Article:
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  • 8 Dec 2020 17:24 | Anonymous member

    I’m not good enough. Why did I do that? I’m wasting your time. I’ve done it wrong. They don’t believe me. Why did I say that? They don’t want me here. What is wrong with me?

    Many of us live with a mental health problem.

    I live with anxiety. Often my thoughts get stuck on loop and I struggle to break a continuous feeling that I am inadequate in both who I am and what I do. Even as I write this, I do so wondering whether this will be worth the time I’m spending on it.

    I’m fortunate in that I work for an employer who recognises the importance of acknowledging that I can suffer from poor mental health and encourages me to be open about it. I am told that the strength of a group relies on the strength of the individuals within. By understanding each other we can work together more effectively to support those who live at our homes.

    That encompasses all professional relationships within the home - carer to carer, carer to manager, manager to catering staff. After all, how can we expect to take of others if we cannot look after ourselves. By coming together, we can achieve and sustain the outstanding standards we set ourselves in providing care.

    When I started with the Evolve Care Group, I was encouraged to be open and embrace my identity. I must admit that this made me feel somewhat uncomfortable. I didn’t want to present my baggage or air my dirty laundry in full view for all to see. But by embracing the openness and honesty bred throughout the company I now enjoy a two-way relationship that benefits both my employer and I. This ‘culture of comfortability’ created in my place of work allows for others to recognise when I am struggling and give me either the space or reassurance I need for me to operate to the best of my abilities.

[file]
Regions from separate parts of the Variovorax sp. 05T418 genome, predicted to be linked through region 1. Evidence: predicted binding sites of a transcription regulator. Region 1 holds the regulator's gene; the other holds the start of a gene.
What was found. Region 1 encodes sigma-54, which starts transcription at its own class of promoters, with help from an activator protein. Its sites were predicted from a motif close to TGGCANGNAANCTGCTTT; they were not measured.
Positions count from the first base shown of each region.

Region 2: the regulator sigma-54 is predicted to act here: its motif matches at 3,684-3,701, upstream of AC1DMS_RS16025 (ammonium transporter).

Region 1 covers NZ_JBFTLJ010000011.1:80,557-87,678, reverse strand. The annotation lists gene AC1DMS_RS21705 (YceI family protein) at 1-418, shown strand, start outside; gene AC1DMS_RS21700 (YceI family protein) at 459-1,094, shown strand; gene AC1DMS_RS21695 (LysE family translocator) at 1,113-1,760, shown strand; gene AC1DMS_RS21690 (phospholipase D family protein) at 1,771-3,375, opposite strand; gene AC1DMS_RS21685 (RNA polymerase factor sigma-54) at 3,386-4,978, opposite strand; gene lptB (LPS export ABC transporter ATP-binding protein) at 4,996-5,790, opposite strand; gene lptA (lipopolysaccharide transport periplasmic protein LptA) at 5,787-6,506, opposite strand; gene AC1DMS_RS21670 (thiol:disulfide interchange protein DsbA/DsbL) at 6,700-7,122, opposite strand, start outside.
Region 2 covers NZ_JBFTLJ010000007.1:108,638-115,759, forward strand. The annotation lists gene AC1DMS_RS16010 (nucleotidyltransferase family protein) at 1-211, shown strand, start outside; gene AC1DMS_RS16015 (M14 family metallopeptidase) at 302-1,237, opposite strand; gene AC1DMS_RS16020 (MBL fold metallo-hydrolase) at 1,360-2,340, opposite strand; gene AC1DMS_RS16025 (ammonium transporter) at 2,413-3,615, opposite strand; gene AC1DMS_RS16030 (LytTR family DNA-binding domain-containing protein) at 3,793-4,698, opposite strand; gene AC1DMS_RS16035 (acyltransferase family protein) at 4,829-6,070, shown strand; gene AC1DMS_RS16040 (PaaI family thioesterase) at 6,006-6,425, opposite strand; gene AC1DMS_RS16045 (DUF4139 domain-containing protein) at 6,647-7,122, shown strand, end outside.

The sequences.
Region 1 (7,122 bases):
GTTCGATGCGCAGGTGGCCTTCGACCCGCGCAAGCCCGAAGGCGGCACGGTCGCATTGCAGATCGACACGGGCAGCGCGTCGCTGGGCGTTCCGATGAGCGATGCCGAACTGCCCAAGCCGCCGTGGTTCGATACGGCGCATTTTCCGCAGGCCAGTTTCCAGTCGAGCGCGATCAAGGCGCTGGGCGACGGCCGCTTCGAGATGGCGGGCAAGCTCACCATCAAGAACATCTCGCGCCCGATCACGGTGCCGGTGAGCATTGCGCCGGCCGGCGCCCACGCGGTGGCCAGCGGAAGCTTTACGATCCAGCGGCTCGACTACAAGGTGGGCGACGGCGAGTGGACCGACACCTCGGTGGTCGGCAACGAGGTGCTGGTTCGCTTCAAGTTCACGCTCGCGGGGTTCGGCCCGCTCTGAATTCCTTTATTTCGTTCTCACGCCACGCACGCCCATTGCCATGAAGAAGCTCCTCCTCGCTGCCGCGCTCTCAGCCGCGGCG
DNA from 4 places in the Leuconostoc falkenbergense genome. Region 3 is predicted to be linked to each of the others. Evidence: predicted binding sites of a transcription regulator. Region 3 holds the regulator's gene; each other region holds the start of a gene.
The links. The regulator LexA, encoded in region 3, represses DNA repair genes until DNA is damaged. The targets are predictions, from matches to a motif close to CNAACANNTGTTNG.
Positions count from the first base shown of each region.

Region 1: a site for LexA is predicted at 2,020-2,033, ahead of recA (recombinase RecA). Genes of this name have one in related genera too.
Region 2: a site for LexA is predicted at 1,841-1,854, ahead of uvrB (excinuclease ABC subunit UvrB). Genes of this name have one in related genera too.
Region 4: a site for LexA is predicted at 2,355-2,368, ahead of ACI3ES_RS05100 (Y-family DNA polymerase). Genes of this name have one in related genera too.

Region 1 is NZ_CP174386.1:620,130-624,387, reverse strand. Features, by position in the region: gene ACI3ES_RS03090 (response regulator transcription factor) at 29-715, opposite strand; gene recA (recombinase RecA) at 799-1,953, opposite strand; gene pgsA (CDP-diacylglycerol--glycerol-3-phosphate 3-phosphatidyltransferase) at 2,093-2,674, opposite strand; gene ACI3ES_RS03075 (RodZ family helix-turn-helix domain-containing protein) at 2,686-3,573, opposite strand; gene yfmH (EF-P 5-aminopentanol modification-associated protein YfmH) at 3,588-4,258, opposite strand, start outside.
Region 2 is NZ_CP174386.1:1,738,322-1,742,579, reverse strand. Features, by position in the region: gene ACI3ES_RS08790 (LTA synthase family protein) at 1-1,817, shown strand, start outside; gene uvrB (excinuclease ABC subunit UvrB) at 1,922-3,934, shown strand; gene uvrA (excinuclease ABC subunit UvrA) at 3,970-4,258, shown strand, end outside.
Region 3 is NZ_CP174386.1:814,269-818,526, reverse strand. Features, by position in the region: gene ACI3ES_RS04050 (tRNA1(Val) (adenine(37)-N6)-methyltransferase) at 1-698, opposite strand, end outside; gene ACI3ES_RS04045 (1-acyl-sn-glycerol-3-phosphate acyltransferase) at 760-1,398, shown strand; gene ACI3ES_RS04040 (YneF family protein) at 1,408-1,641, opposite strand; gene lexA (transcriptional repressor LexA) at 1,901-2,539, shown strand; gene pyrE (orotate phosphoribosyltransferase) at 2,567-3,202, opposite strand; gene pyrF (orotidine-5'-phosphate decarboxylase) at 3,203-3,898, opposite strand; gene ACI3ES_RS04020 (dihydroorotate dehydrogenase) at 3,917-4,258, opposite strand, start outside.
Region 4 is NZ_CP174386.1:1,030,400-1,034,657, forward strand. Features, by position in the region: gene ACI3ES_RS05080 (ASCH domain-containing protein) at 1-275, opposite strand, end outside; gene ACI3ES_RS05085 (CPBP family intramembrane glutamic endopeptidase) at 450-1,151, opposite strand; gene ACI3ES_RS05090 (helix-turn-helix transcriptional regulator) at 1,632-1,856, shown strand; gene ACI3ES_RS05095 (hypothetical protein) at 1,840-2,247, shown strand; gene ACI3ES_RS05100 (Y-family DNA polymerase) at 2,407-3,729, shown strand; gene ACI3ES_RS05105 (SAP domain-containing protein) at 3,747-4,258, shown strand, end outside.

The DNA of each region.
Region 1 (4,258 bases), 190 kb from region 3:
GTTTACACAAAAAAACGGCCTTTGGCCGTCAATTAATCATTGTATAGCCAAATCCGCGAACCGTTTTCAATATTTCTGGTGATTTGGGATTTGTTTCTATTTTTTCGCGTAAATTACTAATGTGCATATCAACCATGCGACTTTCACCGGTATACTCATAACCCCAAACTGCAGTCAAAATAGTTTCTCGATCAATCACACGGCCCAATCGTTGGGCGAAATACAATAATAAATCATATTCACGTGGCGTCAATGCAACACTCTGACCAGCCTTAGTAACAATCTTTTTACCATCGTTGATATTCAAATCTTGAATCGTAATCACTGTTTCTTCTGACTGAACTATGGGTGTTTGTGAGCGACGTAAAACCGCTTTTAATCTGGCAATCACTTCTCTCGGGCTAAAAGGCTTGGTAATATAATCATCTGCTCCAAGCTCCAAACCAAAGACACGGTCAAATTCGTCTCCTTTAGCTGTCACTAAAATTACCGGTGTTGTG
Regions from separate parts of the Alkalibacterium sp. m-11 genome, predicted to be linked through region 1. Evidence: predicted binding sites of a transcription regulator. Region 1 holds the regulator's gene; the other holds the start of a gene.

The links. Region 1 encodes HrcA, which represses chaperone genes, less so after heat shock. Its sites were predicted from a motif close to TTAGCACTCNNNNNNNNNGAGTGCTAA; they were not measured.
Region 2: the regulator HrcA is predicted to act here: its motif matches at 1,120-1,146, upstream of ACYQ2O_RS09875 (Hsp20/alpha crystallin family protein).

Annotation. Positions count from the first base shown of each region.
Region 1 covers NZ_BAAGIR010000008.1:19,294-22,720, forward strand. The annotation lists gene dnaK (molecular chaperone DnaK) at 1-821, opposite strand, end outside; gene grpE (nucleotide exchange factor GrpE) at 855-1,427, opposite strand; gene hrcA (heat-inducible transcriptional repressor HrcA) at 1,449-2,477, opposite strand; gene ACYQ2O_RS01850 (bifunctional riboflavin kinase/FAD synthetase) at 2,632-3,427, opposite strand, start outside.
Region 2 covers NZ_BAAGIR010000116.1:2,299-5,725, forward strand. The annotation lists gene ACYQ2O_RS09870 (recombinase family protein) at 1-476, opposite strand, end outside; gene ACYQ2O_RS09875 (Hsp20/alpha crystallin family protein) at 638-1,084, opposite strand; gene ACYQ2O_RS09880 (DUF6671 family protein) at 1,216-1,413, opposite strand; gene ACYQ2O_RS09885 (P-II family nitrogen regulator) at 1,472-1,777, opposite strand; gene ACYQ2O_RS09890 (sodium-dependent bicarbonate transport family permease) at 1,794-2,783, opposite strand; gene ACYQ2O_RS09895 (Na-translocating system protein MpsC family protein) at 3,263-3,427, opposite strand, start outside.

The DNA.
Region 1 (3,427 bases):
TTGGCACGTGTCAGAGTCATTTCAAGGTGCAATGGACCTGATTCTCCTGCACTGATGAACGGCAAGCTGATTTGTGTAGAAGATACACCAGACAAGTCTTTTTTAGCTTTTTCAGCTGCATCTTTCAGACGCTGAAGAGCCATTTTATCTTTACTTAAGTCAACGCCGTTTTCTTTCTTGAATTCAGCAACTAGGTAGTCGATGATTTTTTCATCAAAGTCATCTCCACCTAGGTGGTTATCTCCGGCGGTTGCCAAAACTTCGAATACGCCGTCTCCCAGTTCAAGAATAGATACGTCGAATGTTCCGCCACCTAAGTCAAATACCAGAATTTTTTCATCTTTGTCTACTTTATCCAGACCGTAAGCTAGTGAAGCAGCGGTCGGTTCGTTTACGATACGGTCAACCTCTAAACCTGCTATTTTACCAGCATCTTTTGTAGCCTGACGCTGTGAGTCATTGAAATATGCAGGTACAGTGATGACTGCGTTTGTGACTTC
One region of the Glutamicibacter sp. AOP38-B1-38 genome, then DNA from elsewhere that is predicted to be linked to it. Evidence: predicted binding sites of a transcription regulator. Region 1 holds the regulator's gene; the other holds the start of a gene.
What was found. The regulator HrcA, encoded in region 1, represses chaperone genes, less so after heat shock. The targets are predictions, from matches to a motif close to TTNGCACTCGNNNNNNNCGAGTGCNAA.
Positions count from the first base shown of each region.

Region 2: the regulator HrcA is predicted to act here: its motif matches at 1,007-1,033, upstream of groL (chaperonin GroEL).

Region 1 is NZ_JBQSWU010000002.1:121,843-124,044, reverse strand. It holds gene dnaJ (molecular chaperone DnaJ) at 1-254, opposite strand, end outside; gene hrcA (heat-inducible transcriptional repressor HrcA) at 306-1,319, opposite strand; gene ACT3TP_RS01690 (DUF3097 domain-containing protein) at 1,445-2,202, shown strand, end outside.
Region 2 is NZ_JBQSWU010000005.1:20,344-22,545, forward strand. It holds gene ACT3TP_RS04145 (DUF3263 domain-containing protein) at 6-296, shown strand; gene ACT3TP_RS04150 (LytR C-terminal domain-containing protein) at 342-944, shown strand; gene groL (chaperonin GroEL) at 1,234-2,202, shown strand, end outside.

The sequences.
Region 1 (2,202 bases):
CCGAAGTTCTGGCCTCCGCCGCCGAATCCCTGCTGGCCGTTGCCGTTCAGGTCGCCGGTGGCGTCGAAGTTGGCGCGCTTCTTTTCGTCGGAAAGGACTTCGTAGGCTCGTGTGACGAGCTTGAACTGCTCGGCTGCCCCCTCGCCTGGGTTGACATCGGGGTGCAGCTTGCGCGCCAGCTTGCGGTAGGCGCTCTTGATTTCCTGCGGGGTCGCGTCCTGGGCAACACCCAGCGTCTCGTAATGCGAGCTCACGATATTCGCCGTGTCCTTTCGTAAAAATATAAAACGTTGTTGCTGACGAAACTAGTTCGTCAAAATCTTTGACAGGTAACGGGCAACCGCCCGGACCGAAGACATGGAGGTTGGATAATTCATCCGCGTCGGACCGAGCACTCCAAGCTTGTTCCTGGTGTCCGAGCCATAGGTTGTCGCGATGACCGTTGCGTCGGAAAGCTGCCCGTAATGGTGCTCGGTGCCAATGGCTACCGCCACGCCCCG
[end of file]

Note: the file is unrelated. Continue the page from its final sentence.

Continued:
- Josh De Witt
  • 27 Nov 2020 12:57 | Anonymous member

    For me family has always been the people around you that you can rely on – the ones that are always there, the ones who don’t judge, the ones that you will do anything for.

    When designing a model of care we wanted to instill these family values in the team; into the community that we called a care home.

    We have found that the language that we use, the labels that we attach to both people and interactions are extremely important. The word that is used to describe a person can set the tone of the way in which we approach them.

    The label family immediately gives a different status to the person about whom you are referring to. You give your family member more importance than the unnamed person that you met on the street two days ago. If someone is your family member there is a social expectation that you will know everything about that person. If I asked you when your Aunt’s birthday is, there would be an expectation that you would know.

    These values are values that we want to actively encourage in care communities.

    So we dived into the world of sociology and found the generally accepted definition of family member to be:

    “We’ll define family as a socially recognized group (usually joined by blood, marriage, cohabitation, or adoption) that forms an emotional connection and serves as an economic unit of society. Sociologists identify different types of families based on how one enters into them.”

    At the time it made perfect sense. We want to create families within our communities where the barriers are broken down, people are important to each other, and love and bonds are created through knowledge of each other's life histories. It is our hope that our families will then be able to share their dreams and desires with each other.

    So in place of the word service user, resident or client we asked our teams to refer to those people living with us as their family members. The label creates the attitude and drives the values and behaviour that one would expect in a care setting; trust, happiness, openness and love. To be a family member in an Evolve Community does not mean that we are replacing the original family – we simply become an extension of each other’s families in order that we can work together to support the person in care.


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